All those years of schooling, four plus years of college, internships, apprenticeships, and previous jobs have all prepared you for this moment. You secured the job of your dreams. You know your role and the company’s expectations. You’re ready! Or, so you think. You still need to figure out workplace etiquette, including those unwritten rules that exist in every company.
No matter how experienced and well-educated you are, you still have a lot to learn.
From texting on the job to when you can and can’t wear blue jeans, every office has its own set of rules governing employee behavior. Sometimes those rules are written down in an employee handbook, but more often than not, they are unwritten rules you have to discover for yourself. Failing to follow these unwritten rules can lead to everything from simple embarrassment to a formal reprimand. Besides, you don’t want to be the only person sitting in the break room in a business suit when everyone else is wearing jeans.
This Monday evening, March 12th, we’ll get together to talk a bit about workplace etiquette and those unwritten rules every new employee must follow. Sure, every office is different. But we’ll talk about some of the more common rules and share our own experiences. Together, we’ll explore the dos and don’ts of going to work every day. (Yes, we’ll be chatting on social media, but don’t worry… it’s not during work hours.)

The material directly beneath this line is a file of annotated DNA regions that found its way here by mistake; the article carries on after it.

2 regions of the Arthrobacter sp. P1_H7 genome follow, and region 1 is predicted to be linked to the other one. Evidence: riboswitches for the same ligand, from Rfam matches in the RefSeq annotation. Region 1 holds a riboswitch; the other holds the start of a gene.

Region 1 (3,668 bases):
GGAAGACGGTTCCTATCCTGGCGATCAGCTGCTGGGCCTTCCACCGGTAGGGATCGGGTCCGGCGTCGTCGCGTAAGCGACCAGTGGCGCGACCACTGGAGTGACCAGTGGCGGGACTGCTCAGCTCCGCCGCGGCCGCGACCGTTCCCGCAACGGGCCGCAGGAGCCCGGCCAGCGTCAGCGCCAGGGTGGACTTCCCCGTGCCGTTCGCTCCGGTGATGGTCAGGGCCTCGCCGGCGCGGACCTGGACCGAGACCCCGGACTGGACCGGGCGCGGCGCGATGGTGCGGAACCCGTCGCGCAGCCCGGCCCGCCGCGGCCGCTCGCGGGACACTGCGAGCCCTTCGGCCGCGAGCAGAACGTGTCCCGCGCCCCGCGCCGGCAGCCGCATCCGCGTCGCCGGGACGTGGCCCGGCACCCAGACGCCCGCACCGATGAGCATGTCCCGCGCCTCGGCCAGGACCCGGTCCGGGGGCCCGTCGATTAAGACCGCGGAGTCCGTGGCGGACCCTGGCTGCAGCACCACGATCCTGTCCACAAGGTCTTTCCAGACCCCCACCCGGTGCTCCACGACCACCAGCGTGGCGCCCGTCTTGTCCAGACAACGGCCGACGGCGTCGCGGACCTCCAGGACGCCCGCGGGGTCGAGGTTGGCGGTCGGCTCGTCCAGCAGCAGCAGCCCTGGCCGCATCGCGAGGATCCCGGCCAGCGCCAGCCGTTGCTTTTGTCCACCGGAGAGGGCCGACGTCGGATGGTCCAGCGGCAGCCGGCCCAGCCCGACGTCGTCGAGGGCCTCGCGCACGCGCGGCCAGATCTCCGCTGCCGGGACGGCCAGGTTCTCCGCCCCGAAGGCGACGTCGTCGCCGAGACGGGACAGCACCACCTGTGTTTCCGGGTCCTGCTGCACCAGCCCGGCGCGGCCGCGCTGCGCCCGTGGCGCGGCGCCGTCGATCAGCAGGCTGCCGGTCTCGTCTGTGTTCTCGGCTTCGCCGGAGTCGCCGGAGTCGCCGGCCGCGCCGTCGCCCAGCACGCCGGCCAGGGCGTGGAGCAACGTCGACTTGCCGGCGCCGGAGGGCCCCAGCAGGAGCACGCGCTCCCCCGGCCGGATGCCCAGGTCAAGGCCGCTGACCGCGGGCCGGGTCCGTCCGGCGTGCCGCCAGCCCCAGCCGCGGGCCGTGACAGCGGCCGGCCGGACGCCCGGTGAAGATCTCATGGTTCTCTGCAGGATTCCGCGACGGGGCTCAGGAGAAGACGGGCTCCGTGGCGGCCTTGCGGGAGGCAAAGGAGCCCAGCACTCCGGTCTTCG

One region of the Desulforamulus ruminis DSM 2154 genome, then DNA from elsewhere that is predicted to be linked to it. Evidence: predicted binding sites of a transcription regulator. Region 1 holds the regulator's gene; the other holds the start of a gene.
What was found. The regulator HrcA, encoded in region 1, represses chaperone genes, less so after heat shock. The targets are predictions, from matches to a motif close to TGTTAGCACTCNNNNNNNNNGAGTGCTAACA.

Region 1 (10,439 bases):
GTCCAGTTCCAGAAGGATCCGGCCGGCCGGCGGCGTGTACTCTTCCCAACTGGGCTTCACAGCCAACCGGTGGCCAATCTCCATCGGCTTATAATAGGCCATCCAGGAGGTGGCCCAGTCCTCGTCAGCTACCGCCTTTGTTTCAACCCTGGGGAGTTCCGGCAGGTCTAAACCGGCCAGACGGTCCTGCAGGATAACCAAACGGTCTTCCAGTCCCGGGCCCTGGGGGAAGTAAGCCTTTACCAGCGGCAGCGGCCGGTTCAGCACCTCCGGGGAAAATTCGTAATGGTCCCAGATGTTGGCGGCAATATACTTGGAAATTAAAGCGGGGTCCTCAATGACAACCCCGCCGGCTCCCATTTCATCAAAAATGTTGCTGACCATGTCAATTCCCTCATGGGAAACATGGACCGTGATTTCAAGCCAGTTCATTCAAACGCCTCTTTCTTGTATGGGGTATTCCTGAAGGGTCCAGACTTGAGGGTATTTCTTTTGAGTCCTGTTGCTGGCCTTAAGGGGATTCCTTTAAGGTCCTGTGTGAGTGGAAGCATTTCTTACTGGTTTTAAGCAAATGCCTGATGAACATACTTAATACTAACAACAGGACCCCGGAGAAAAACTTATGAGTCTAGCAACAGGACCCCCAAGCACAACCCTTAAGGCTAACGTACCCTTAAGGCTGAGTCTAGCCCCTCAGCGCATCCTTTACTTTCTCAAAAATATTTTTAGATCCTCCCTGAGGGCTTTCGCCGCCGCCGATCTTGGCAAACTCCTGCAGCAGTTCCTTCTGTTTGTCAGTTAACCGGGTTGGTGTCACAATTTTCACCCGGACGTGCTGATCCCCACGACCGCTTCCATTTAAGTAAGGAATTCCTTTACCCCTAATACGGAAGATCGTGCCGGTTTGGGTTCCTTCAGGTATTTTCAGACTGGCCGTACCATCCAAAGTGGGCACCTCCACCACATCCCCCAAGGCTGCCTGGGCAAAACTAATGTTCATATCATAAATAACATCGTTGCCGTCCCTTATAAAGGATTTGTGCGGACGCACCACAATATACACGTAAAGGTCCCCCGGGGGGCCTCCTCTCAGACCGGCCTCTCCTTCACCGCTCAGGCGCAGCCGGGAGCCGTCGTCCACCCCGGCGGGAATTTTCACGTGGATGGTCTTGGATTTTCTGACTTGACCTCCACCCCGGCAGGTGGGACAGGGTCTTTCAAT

We’ll Start by Discussing the Following Workplace Etiquette Topics…
Q1: Why are so many of the rules of the workplace “unwritten”? Why don’t we talk more about workplace etiquette more?
Q2: When you entered the workforce, which “unwritten” rule surprised you most? How did you learn this rule?
Q3: For better or worse, what unwritten rules of workplace etiquette will stand the test of time?
Q4: Which rules have changed the most since technology dramatically changed how we work and how we’re connected?
Q5: Your best advice? “The rules of etiquette don’t apply to my boss. He texts at all hours of the morning and evening.
Q6: How do I handle the hypocrisy of some rules? For example, our “open door policy” when doors are hardly ever open?
Q7: Agree? Disagree? Why? “I get to dress casually. My hours are flexible. I can handle a few silly unwritten rules.”
Q8: As “CEO for the Day” you get to change one unwritten rule about workplace etiquette. What would you choose?
Come and share your experiences and listen to others talk about theirs. Together, let’s shed some light on those unwritten rules… and maybe make those first days at a new job easier.
The first unwritten rule? There are always unwritten rules.